The business pitch is compelling; companies and private persons can reduce their carbon footprint and boost their productivity by having Earthclass Mail scan their mail and put it online. Just like email! This way you can eliminate unwanted mail before it arrives on your desk and clutters up the spare office space.
Wiener’s aim is to achieve a business presence in over 20 U.S. cities and the reality soap is a big part of this effort. In the first episode Wiener is filmed traveling to Seattle’s K4 global network, a fast growing international business angel investor group to secure major cash injection into his business. A group of over 500 investors will examine the opportunity, go through the prospectus and ask some highly critical questions before deciding if Earthclass Mail will receive any investment. “The show illustrates the problems faced by entrepreneurs, and explains the growth process they face as they seek funding to grow their new businesses”, Judith Iglehart and Scott Pacult report on Keiretsu (K4)’s blog.
Wiener has been on the road for a while already, having pitched his business before Californian, Colorado and Barcelona investors members of the K4 investment community. The man’s most luring catch phrase no doubt is “See how easily your organization can witness the biggest boost in productivity and cost savings since the introduction of email.”
Wiener has a point. By aggregating the paper stacks of corporations, the recycling effort could take off in earnest. He’s got my blessing; I have signed up for their referral program. Be sure to click on the link here!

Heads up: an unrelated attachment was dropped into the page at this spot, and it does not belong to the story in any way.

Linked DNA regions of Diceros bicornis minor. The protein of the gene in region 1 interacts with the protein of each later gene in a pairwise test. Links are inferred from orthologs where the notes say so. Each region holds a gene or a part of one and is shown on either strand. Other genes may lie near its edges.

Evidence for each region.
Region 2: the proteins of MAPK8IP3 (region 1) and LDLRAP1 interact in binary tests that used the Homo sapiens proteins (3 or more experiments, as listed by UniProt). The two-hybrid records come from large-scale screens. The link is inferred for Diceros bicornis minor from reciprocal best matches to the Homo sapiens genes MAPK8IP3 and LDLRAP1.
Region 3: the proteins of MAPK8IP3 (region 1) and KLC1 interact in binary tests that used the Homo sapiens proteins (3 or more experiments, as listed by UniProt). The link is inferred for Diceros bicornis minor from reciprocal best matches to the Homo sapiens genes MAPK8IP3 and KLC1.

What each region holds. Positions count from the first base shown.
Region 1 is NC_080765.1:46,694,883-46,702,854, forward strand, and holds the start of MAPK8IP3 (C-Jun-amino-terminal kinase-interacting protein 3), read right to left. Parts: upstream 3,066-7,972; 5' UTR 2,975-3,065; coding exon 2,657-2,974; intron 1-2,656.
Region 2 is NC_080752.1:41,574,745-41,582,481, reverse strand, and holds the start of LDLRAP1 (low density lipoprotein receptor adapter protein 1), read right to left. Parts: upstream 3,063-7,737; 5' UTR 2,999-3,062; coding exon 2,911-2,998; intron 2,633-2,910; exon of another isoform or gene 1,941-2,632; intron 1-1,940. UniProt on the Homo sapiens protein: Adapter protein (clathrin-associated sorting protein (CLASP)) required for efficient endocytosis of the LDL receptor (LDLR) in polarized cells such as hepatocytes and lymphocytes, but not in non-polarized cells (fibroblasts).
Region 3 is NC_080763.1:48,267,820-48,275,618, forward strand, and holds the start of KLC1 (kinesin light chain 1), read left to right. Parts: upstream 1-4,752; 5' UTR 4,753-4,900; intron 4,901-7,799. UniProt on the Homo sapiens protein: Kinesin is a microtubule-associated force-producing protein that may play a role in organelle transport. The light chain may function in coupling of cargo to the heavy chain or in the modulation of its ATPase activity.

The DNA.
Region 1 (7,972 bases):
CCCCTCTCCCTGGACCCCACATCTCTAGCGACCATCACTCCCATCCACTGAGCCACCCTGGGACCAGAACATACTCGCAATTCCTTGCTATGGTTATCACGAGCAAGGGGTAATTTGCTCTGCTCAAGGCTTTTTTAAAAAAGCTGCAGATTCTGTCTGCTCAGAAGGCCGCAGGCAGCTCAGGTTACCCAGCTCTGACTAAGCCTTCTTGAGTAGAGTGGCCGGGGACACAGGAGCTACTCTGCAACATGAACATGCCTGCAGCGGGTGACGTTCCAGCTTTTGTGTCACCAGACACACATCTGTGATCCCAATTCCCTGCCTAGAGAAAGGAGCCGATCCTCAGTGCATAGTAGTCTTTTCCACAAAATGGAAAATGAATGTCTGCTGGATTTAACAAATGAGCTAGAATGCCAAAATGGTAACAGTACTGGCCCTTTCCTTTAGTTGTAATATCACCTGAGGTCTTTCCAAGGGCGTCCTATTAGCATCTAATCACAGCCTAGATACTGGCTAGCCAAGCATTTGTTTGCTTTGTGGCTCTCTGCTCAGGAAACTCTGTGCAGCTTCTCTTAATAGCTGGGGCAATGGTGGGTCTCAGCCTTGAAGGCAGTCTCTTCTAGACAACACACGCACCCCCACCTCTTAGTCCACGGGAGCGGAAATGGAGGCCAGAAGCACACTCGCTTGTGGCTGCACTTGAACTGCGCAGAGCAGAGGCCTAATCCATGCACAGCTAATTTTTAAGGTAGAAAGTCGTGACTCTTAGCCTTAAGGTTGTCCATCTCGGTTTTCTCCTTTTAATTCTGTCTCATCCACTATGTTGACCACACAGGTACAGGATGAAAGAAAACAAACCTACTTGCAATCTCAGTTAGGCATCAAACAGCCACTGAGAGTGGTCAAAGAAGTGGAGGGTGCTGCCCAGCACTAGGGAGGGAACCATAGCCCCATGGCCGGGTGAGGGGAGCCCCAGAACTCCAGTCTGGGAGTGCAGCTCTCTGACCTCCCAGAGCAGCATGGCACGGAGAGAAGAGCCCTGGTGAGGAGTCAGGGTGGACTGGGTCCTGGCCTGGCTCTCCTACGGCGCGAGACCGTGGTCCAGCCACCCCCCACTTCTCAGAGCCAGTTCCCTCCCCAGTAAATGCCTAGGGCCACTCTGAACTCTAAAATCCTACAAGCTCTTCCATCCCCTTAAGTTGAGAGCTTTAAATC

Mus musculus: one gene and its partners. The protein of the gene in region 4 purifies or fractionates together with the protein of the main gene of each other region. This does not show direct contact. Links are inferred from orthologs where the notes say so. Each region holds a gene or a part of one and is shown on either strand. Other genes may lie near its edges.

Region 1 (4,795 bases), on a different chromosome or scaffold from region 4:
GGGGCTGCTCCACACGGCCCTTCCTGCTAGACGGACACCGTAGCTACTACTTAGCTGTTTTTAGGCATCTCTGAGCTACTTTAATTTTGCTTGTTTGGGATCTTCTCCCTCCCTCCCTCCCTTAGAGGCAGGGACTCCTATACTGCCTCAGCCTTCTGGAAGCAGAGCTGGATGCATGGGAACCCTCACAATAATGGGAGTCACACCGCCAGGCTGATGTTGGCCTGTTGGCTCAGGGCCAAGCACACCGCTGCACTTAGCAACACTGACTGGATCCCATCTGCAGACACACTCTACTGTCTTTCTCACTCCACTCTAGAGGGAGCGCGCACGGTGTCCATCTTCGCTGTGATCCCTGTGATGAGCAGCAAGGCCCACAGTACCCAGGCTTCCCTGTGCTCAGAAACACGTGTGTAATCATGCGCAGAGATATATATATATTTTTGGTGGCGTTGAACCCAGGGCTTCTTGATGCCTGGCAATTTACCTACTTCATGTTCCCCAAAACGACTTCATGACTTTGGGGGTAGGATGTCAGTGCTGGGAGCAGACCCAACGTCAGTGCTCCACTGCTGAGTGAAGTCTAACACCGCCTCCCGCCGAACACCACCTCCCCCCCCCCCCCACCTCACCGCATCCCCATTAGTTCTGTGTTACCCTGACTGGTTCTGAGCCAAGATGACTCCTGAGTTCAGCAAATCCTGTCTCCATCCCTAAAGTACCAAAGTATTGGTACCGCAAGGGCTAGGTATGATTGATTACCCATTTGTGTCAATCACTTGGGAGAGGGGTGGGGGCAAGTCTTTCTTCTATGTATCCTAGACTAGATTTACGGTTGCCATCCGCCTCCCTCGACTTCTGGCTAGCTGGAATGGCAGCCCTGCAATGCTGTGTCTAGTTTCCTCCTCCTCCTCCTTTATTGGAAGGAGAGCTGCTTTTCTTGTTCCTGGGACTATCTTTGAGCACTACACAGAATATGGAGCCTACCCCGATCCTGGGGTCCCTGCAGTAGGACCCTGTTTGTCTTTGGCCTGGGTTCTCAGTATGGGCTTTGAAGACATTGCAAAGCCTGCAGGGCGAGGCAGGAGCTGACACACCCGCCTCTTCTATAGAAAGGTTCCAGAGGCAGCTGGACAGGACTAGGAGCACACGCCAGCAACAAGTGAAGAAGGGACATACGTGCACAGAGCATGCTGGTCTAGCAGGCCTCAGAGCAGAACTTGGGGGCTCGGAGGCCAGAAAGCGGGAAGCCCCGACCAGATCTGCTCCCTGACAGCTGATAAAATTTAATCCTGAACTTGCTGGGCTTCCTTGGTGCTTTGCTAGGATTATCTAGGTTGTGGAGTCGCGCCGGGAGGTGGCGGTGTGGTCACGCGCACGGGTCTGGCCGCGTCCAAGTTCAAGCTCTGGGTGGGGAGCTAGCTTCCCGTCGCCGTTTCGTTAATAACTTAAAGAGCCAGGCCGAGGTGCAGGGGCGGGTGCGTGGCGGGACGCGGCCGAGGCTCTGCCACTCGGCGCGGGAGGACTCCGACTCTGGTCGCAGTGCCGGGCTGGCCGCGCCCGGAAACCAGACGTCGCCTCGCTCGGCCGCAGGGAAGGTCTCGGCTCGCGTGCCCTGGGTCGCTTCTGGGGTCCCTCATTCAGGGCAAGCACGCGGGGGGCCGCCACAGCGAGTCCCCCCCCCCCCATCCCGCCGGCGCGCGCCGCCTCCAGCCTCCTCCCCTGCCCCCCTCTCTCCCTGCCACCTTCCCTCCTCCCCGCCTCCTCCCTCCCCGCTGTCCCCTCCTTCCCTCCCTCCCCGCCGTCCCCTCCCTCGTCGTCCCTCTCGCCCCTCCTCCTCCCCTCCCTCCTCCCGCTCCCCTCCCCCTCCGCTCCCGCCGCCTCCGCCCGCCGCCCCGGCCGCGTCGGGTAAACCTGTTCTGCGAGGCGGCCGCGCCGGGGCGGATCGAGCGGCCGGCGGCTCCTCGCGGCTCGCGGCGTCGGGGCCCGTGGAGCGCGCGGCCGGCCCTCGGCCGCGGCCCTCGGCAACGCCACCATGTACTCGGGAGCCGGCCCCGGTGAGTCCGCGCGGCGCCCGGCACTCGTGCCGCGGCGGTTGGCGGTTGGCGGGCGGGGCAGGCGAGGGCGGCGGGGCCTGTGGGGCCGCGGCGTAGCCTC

US book readers cost the earth some 20 million trees every year. The virgin paper on which the books are printed absorbs that many trees. Two environmentally aware publishing houses, Eco-Libris and the Seattle publisher Kedzie Press have joined ranks to combat the problem. Their solution is simple: they plant a tree for every book they sell.
The Million Tree-A-Thon, is run by Eco-Libris and the aim is to plant one million trees by December 2009. Everybody that buys a book automatically enters the program, but not only book lovers are targeted. Eco-Libris works with publishers, writers, bookstores, and others in the book industry to balance out the paper used for books by planting trees.
Aside from Kedzie Press, Eco-Libris has struck deals with two more organizations in the US and the UK, which work in collaboration with local communities in developing countries to plant the trees.
Kedzie Press writes on its website that the books on its list have socially conscious and/or environmentally friendly messages, are printed on 100% recycled, 100% post-consumer waste paper (Forest Stewardship Council certified) that has been chlorine free processed. Two interesting titles are The Green Teen, a guide by Jenn Savege and a biography of the pioneer/ecologist Henry Chandler Cowles who died in 1939.
The Million-Tree-A-Thon operates in Latin America (Nicaragua, Guatemala, Panama, Belize, and Honduras) and Africa (Malawi). The trees will grow in areas where deforestation is a crucial problem. In addition to combating deforestation, the trees will improve crops and provide food and income for local populations.